E-Discovery: Judicial Clarity on Obligations and Consequences of Non-Compliance
The law surrounding electronic discovery ("e-discovery") and the preservation of electronically stored information ("ESI") is one of the more rapidly developing areas of law. In these technology-driven times, the massive amounts of information created and stored by companies presents new challenges to both litigants and to the courts and demands that the duties in handling e-discovery be clarified and the consequences for failing to meet such obligations be defined. In 2003 and 2004, five opinions were issued in the seminal e-discovery case of Zubulake v. UBS Barburg. From the Zubulake opinions, the basic parameters relating to the scope of a party's duty to preserve ESI during litigation took form.
In January, 2010, the legal framework relating to e-discovery was further refined by another seminal case: Pension Committee of University of Montreal Pension Plan v. Banc of American Securities. Authored by Judge Scheindlin, the author of the Zubulake opinions, the Pension Committee opinion was aptly titled Zubulake Revisited: Six Years Later. This opinion provides further guidance on the obligations of litigants and counsel in the area of preserving ESI, and the consequences of a parties' failure to meet those obligations. In Pension Committee, Judge Scheindlin sanctioned thirteen plaintiffs for failing to "timely institute written litigation holds and engag[ing] in careless and indifferent collection efforts after the duty to preserve arose." The case describes three general yet fluid categories of e-discovery misconduct – negligence, gross negligence and willfulness – and identifies the sanctions that may be appropriate for each category. The plaintiffs found to be negligent in Pension Committee had failed to obtain records from all employees and had otherwise failed to take appropriate measures to preserve ESI. In contrast, the plaintiffs found to be grossly negligent were guilty of failing to obtain documents from key employees, destroying backup data, failing to provide appropriate supervision to the custodians' ESI preservation efforts, describing their e-discovery process inaccurately in court papers, or deleting or failing to preserve certain electronically stored documents.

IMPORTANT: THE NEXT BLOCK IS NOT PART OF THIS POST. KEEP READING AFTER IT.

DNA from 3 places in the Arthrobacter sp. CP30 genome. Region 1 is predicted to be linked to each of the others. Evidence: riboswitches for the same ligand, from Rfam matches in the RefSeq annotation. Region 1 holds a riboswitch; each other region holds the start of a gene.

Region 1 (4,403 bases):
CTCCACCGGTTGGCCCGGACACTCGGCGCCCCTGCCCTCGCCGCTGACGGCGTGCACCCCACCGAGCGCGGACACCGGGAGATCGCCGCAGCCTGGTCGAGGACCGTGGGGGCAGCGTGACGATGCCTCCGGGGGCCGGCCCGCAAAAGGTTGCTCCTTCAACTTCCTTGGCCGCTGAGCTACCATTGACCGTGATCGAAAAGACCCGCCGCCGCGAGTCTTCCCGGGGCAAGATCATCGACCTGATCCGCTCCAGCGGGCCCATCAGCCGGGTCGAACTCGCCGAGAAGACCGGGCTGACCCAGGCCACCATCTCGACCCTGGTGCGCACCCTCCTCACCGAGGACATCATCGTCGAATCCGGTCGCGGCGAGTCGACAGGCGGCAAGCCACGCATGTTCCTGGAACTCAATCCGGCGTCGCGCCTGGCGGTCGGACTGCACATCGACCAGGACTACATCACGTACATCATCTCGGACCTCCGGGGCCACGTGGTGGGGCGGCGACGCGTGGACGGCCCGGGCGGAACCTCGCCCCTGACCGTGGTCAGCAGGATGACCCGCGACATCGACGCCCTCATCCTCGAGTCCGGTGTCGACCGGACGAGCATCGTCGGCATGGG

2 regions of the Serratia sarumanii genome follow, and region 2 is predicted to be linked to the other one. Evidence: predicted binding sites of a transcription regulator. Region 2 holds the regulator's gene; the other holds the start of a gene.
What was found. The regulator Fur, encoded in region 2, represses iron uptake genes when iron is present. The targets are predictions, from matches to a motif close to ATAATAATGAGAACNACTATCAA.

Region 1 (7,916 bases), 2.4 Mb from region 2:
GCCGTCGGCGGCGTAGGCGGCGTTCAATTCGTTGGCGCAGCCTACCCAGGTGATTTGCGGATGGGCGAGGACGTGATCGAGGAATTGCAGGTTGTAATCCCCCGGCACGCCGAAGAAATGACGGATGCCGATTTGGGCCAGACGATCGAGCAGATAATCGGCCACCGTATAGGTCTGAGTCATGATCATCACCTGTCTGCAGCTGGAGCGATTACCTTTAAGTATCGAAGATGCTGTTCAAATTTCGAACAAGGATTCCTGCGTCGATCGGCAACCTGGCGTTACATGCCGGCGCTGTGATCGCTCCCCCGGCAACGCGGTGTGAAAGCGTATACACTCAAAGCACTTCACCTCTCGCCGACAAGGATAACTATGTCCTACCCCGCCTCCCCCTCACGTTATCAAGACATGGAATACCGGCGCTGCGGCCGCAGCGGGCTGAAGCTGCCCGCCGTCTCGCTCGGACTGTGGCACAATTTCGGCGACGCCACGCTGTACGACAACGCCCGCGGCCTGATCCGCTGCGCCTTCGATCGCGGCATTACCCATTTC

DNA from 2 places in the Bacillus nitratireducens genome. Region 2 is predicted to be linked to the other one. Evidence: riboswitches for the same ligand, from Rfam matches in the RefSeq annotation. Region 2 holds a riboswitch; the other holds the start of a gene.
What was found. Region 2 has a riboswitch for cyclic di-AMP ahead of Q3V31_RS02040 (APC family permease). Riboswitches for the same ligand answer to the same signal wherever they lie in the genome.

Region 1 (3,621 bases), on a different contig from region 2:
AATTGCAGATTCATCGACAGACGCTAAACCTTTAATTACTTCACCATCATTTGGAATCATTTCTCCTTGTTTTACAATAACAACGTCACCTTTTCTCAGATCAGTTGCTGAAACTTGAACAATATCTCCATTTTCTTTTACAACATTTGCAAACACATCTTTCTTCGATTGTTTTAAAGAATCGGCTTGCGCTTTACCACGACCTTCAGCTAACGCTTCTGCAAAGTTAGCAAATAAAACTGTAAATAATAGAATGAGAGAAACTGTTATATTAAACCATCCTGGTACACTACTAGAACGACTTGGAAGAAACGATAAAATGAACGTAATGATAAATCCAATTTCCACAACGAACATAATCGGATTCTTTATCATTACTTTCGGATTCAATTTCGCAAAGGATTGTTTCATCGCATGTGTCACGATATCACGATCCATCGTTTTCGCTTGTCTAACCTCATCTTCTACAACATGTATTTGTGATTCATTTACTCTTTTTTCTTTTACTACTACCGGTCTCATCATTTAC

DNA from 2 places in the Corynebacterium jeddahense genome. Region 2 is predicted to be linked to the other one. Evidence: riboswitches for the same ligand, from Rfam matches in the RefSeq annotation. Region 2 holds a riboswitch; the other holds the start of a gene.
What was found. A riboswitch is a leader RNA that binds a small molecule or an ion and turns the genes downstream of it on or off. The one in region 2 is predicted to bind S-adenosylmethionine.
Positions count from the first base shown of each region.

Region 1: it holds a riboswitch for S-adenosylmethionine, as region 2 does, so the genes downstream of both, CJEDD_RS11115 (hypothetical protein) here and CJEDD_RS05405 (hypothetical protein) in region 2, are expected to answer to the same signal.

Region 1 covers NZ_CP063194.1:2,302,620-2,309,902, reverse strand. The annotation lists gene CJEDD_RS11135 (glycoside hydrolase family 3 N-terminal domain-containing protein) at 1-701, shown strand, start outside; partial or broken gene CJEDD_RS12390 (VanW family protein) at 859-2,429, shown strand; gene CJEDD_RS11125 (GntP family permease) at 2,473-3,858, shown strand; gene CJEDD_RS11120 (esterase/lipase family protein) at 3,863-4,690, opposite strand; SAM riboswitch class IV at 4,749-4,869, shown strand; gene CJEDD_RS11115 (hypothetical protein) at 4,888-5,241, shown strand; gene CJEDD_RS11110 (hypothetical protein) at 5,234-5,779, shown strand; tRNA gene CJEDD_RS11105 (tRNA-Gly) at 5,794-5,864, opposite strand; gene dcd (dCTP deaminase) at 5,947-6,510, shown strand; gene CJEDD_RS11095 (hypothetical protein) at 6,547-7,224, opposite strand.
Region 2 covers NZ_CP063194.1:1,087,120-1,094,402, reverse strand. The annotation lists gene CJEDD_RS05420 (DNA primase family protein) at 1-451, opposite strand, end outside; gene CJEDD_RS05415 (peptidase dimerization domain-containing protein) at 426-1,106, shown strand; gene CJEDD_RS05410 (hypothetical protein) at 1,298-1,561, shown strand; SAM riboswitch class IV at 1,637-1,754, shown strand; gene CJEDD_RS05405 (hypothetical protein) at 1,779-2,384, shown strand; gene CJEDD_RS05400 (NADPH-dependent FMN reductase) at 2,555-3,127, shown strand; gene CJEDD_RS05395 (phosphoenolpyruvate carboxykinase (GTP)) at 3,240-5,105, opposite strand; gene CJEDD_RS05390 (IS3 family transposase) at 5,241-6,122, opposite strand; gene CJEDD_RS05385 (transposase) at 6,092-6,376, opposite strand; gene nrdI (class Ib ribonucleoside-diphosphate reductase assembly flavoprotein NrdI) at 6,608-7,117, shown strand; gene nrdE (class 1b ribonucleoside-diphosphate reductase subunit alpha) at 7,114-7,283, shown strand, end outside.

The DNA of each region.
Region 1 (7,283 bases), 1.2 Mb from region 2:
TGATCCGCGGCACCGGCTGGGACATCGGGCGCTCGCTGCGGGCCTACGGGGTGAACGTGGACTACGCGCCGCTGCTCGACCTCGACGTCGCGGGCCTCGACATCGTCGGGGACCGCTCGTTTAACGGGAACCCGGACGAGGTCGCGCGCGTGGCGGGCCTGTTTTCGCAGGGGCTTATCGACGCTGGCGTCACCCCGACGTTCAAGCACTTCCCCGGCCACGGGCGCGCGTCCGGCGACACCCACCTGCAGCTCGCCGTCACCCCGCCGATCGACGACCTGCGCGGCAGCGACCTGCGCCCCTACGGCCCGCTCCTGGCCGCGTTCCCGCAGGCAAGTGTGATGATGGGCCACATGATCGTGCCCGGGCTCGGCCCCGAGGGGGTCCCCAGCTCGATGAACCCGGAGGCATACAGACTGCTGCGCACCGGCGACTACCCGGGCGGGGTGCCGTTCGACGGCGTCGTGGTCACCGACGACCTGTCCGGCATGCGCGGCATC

Judge Scheindlin imposed monetary penalties on the negligent plaintiffs, requiring them to pay the defendant's fees and costs incurred in litigating the discovery dispute. The grossly negligent plaintiffs were penalized with an adverse inference instruction, whereby, the Judge issued an instruction to the Jury that they were entitled to presume that any lost evidence caused by the grossly negligent plaintiffs' conduct was relevant and thus should be weighed in favor of the defendants. Although none of plaintiffs' conduct rose to the level of willfulness, the Judge mentioned in dicta that an appropriate sanction for willful and egregious conduct would be the termination of plaintiffs' case.
As illustrated by Pension Committee, the imposition and appropriate scope of sanctions continues to be a dominant theme among e-discovery opinions. According to Kroll Ontrak®, an e-discovery consultant that tracks all state and federal e-discovery opinions, among the e-discovery opinions issued last year, 39 percent addressed the issue of sanctions, an increase from 25 percent in 2008.
Pension Committee serves as a caution to all litigants and counsel: failure to take the proper steps to effectively manage the preservation, collection and production of ESI through litigation can result in serious consequences. Companies can avoid substantial potential penalties as well as other possible sanctions by simply understanding the legal framework and executing a well-organized e-discovery plan.